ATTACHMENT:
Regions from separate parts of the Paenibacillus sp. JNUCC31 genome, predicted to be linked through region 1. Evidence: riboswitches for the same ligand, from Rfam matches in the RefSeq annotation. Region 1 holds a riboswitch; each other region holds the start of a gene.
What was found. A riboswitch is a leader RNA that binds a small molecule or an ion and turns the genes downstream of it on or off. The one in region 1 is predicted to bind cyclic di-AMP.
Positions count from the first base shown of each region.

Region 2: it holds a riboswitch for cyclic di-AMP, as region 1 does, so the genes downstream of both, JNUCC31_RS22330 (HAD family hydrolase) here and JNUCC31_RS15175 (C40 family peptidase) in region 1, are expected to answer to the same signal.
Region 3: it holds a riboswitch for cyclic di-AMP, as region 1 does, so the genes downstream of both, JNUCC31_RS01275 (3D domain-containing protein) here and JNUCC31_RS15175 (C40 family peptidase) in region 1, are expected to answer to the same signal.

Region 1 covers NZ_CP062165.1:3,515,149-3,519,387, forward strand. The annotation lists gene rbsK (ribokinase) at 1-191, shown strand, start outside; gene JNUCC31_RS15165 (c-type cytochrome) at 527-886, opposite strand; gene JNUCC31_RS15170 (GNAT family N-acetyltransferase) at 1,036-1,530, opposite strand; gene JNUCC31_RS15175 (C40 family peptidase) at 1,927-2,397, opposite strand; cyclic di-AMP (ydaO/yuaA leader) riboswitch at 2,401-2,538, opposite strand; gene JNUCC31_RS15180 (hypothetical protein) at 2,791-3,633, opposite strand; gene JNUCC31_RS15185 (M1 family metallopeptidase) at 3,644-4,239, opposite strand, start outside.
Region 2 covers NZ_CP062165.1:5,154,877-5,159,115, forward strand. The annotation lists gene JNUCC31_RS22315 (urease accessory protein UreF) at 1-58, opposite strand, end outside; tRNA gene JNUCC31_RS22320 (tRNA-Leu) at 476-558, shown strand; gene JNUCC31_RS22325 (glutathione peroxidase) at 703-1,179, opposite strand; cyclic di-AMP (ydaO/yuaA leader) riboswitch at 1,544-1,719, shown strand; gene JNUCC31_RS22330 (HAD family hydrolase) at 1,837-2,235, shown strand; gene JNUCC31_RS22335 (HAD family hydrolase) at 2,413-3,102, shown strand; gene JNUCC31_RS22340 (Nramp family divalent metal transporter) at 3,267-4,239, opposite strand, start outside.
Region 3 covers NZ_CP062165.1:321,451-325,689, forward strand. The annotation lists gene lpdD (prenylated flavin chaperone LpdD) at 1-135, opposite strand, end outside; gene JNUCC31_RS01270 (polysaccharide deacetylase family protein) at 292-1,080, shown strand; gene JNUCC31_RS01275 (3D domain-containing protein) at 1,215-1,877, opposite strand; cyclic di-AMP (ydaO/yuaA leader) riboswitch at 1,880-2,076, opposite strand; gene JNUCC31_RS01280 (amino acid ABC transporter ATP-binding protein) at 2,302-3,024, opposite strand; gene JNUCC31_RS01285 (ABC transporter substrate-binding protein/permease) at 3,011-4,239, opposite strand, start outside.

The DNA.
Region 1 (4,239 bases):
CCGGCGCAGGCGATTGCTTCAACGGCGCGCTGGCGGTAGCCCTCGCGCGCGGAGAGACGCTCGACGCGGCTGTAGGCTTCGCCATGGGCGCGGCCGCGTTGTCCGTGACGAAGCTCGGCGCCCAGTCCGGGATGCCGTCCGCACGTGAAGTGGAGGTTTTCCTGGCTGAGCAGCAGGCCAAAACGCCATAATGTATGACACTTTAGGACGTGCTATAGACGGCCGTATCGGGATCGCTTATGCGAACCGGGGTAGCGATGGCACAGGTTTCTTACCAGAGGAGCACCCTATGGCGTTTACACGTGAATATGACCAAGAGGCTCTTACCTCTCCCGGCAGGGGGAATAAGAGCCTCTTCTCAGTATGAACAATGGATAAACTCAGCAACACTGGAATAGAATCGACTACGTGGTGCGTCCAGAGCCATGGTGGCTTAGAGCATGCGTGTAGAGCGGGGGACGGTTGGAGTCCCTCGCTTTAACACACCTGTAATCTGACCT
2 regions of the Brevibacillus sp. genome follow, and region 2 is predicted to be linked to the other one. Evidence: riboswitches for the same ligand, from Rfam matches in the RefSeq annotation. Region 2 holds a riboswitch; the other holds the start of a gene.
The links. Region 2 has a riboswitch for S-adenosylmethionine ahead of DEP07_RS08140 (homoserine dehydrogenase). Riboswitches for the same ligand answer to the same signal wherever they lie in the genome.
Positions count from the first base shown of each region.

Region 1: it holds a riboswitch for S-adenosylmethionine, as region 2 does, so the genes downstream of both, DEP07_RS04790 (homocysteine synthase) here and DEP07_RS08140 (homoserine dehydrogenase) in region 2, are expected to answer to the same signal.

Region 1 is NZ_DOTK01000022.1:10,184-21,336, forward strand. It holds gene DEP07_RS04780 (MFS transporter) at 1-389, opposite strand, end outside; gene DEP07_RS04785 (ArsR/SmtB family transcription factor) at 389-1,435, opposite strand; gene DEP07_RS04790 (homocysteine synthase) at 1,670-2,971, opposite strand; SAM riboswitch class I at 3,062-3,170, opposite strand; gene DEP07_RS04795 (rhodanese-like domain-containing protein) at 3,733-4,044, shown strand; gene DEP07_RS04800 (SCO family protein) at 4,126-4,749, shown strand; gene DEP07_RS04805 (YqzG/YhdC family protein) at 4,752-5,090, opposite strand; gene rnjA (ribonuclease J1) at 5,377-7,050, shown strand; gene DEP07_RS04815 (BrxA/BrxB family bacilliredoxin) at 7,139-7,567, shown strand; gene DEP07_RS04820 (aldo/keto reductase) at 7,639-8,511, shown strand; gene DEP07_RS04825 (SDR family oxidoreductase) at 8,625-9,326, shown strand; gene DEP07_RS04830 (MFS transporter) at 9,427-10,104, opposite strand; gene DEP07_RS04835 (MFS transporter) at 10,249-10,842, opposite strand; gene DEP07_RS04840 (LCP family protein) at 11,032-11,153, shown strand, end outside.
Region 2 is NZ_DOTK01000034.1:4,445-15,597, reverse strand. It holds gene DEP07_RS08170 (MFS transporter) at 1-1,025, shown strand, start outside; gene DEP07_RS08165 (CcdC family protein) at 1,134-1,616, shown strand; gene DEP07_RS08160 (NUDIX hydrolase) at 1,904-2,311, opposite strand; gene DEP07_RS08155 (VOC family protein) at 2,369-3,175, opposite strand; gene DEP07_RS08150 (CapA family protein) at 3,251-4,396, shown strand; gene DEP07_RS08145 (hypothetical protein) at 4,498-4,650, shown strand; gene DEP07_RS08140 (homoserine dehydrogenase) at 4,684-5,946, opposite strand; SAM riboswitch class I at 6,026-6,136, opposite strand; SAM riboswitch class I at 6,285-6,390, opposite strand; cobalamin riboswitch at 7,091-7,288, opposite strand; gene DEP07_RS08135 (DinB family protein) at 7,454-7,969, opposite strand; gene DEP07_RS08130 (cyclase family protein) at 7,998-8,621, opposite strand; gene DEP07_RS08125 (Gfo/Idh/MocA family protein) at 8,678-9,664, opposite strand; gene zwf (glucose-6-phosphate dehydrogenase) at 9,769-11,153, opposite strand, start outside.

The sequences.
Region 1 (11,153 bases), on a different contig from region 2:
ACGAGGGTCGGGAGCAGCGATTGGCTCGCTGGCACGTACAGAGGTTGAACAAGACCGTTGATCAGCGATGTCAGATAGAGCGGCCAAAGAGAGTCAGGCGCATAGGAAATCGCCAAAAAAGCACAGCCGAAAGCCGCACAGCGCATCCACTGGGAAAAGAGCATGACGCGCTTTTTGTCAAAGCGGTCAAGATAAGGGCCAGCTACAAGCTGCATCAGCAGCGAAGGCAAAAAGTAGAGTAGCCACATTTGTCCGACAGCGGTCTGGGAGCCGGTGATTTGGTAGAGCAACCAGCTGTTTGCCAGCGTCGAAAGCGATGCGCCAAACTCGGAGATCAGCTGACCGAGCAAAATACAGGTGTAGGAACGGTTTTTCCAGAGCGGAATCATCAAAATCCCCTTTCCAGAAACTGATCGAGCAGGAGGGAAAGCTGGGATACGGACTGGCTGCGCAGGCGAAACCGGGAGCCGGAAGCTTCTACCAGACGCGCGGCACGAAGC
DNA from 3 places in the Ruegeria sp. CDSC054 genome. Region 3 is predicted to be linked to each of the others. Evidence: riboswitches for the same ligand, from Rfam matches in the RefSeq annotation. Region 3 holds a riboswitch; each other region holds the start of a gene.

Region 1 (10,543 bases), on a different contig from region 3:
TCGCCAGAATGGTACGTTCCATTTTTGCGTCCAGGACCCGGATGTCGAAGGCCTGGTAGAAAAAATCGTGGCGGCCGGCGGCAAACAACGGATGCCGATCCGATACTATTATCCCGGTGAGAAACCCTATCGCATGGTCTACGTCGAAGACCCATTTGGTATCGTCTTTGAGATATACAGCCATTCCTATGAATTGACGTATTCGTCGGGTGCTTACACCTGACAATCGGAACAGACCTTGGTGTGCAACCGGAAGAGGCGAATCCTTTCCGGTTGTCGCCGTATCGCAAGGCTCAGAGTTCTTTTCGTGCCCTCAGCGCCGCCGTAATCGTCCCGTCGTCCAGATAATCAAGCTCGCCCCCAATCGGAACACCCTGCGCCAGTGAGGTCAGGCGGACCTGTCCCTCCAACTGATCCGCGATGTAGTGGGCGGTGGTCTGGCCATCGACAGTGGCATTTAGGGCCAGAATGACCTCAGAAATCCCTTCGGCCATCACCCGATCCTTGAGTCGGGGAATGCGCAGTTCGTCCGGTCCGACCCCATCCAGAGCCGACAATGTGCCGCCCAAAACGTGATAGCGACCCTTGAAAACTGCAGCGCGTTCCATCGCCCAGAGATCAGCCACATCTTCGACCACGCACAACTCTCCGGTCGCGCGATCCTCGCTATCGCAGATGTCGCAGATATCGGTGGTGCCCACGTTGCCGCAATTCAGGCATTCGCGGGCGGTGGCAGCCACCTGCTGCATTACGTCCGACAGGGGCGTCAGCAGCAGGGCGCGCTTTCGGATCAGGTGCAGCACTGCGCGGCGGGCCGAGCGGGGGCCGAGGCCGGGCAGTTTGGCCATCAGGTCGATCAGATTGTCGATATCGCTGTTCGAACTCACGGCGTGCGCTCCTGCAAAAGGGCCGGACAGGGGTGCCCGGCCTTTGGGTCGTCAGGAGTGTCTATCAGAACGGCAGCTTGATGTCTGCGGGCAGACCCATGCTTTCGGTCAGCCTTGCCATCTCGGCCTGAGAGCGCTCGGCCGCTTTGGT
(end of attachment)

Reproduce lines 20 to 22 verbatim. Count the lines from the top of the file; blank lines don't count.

ACGAGGGTCGGGAGCAGCGATTGGCTCGCTGGCACGTACAGAGGTTGAACAAGACCGTTGATCAGCGATGTCAGATAGAGCGGCCAAAGAGAGTCAGGCGCATAGGAAATCGCCAAAAAAGCACAGCCGAAAGCCGCACAGCGCATCCACTGGGAAAAGAGCATGACGCGCTTTTTGTCAAAGCGGTCAAGATAAGGGCCAGCTACAAGCTGCATCAGCAGCGAAGGCAAAAAGTAGAGTAGCCACATTTGTCCGACAGCGGTCTGGGAGCCGGTGATTTGGTAGAGCAACCAGCTGTTTGCCAGCGTCGAAAGCGATGCGCCAAACTCGGAGATCAGCTGACCGAGCAAAATACAGGTGTAGGAACGGTTTTTCCAGAGCGGAATCATCAAAATCCCCTTTCCAGAAACTGATCGAGCAGGAGGGAAAGCTGGGATACGGACTGGCTGCGCAGGCGAAACCGGGAGCCGGAAGCTTCTACCAGACGCGCGGCACGAAGC
DNA from 3 places in the Ruegeria sp. CDSC054 genome. Region 3 is predicted to be linked to each of the others. Evidence: riboswitches for the same ligand, from Rfam matches in the RefSeq annotation. Region 3 holds a riboswitch; each other region holds the start of a gene.

Region 1 (10,543 bases), on a different contig from region 3: